FRIDAY, Jan. 20, 2023 (HealthDay News) -- Newborn screening for spinal muscular atrophy (SMA), together with access to disease-modifying therapies, improves functional burden, according to a study published online Jan. 17 in The Lancet Child & Adolescent Health.
Didu S. Kariyawasam, Ph.D., from the Sydney Children's Hospital Network, and colleagues conducted a prospective, nonrandomized cohort study involving children younger than 16 years with homozygous exon 7 deletions of survival motor neuron 1 gene mutations, nonselectively assigned to a screening group (incident population diagnosed by newborn screening) or a comparator group (incident population diagnosed by clinical referral; 15 and 18 children, respectively). The screening group had access to disease-modifying therapeutics as an intervention for SMA.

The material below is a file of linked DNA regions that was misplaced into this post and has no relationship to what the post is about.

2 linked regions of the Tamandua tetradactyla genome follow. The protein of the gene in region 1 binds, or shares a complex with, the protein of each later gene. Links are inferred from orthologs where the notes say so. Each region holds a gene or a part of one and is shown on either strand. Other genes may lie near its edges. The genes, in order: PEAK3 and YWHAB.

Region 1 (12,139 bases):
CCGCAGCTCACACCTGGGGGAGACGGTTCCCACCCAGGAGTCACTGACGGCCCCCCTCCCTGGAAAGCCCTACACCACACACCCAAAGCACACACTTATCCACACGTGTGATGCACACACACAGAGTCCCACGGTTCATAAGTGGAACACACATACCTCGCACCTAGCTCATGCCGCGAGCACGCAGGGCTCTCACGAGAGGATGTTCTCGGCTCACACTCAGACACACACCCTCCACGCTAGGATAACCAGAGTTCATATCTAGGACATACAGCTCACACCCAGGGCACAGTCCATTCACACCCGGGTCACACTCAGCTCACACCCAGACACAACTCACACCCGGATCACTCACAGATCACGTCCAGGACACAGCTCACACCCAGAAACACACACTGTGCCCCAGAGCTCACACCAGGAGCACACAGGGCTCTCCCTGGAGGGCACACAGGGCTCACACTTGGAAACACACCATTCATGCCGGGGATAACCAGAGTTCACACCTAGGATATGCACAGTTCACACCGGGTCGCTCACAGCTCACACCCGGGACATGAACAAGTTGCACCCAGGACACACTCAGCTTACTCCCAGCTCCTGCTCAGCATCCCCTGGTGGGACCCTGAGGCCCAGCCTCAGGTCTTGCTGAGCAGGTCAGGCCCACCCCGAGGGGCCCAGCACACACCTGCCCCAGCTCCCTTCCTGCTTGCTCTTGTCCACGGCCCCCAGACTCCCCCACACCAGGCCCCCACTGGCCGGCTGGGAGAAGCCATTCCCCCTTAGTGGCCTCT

The researchers found that the two-year survival rate was 93 and 89 percent in the screening group and comparator group, respectively. Among survivors, 79 and 6 percent walked independently or with assistance in the screening and comparator groups, respectively. Over two years, there was a significantly greater change in motor function observed in the screening versus the comparator group. Compared with the screening group, the comparator group had a higher requirement for noninvasive ventilation or feeding support. The Hammersmith Infant Neurological Examination-2 score, Children's Hospital of Philadelphia Infant Test of Neuromuscular Disorders, compound muscle action potential, and disease status at diagnosis were significant predictors of functional motor outcomes.
"This study has bridged the data gap, providing evidence for the effectiveness of screening for SMA and impetus for its wider dissemination," the authors write.
Two authors disclosed financial ties to biopharmaceutical companies, including sponsors of disease-modifying treatment for spinal muscular atrophy.